inhibited before birth by a thin shield of muscle, flesh, and skin? If a
baby's potential horoscope is unsatisfactory, could we delay the action
of the astrological influences by immediately surrounding the newborn
with a cubicle of steak until the celestial signs are more auspicious?

4) If astrologers are as good as they claim, why aren't they richer?

        Some astrologers answer that they cannot predict specific events,
only broad trends. Others claim to have the power to foresee large events,
but not small ones. But either way astrologers could amass billions by
forecasting general stock market behavior or commodity futures, and thus not
have to charge their clients high fees. In October, 1987, how many
astrologers foresaw "Black Monday" in the stock market and warned their
clients about it?

5) Are all horoscopes done before the discovery of the three outermost
planets incorrect?

        Some astrologers claim that the Sun sign (the location of the Sun in
the zodiac at the moment of birth), which most newspaper horoscopes use
almost exclusively, is an inadequate guide to the effects of the cosmos.
These `serious' practitioners insist that the influence of ALL major bodies
in the solar system must be taken into account - including Uranus, Neptune
and Pluto, which were not discovered until 1781, 1846 and 1930,

        In that case, what happens to the claim some astrologers make that
their art has led to accurate predictions for many centuries? Weren't all
horoscopes cast before 1930 wrong? And why didn't the inaccuracies in early
horoscopes lead astrologers to deduce the presence of Uranus, Neptune and
Pluto long before astronomers discovered them?

        What if astronomers find a tenth planet? What about asteroids and
planet-sized moons of the outer solar system?

6) Shouldn't we condemn astrology as a form of bigotry?

        In a civilized society we deplore all systems that judge individuals
merely by sex, skin color, religion, national origin, or other accidents of
birth. Yet astrologers boast that they can evaluate people based on another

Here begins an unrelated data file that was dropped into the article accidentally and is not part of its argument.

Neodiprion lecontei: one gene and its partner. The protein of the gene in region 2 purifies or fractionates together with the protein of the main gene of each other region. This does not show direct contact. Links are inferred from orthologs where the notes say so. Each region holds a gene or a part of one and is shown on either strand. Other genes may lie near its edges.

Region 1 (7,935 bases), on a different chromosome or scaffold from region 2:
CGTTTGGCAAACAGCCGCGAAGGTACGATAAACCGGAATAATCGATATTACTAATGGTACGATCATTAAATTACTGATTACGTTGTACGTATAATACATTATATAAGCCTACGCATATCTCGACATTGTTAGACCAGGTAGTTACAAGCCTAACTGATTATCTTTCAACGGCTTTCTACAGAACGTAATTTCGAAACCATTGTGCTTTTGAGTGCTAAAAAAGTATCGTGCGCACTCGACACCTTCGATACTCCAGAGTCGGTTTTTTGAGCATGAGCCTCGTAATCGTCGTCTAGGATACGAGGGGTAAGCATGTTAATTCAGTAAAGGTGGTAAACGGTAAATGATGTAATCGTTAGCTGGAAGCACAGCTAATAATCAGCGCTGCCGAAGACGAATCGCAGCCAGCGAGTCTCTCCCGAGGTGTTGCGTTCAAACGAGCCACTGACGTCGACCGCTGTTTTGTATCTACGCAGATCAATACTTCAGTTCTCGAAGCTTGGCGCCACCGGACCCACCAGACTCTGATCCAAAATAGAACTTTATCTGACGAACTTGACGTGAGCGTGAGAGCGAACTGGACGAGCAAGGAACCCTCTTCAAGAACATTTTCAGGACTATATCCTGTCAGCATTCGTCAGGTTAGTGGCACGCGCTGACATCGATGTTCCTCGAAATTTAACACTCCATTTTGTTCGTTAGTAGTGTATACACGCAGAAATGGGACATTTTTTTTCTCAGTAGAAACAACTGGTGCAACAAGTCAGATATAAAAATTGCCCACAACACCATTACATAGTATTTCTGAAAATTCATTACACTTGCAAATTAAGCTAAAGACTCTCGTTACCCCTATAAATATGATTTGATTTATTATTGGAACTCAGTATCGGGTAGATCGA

accident of birth - the positions of celestial objects. Isn't refusing to
date a Leo or hire a Virgo as bad as refusing to date a Catholic or hire a
black person?

7) Why do different schools of astrology disagree so strongly with each

        Astrologers seem to disagree on the most fundamental issues of their
craft: whether to account for the precession of the Earth's axis, how many
planets and other celestial objects should be included, and - most
importantly - which personality traits go with which cosmic phenomena.  Read
10 different astrology columns, or have a reading done by 10 different
astrologers, and you will probably get 10 different interpretations.

        If astrology is a science, as its proponents claim, why are its
practitioners not converging on a consensus theory after thousands of years
of gathering data and refining its interpretation? Scientific ideas
generally converge over time as they are tested against laboratory or other
evidence. In contrast, systems based on superstition or personal belief tend
to diverge as their practitioners carve out separate niches while jockeying
for power, income, or prestige.

8) If the astrological influence is carried by any known force, why do
the planets dominate?

        If the effects of astrology can be attributed to gravity, tidal
forces, or magnetism (each invoked by a different school), even a beginning
physics students can make the calculations necessary to see what really
affects a newborn baby. These are worked for many different cases in Roger
Culver and Phillip Ianna's `Astrology: True or False'. For example, the
obstetrician who delivers the child turns out to have about six times the
gravitational pull of Mars and about two thousand billion times its tidal
force. The doctor may have a lot less mass than the Red Planet, but he or
she is a lot closer to the baby!

9) If astrological influence is carried by an UNKNOWN force, why is it
independent of distance?

        All the long-range forces we know in the Universe get weaker as
objects get farther apart. But as you might expect in an Earth-centered
system made thousands of years ago, astrological influences do not depend on
distance at all. the importance of Mars in your horoscope is identical
whether the planet is on the same side of the Sun as the Earth or seven
times farther away on the other side. A force not dependent on distance
would be a revolutionary discovery.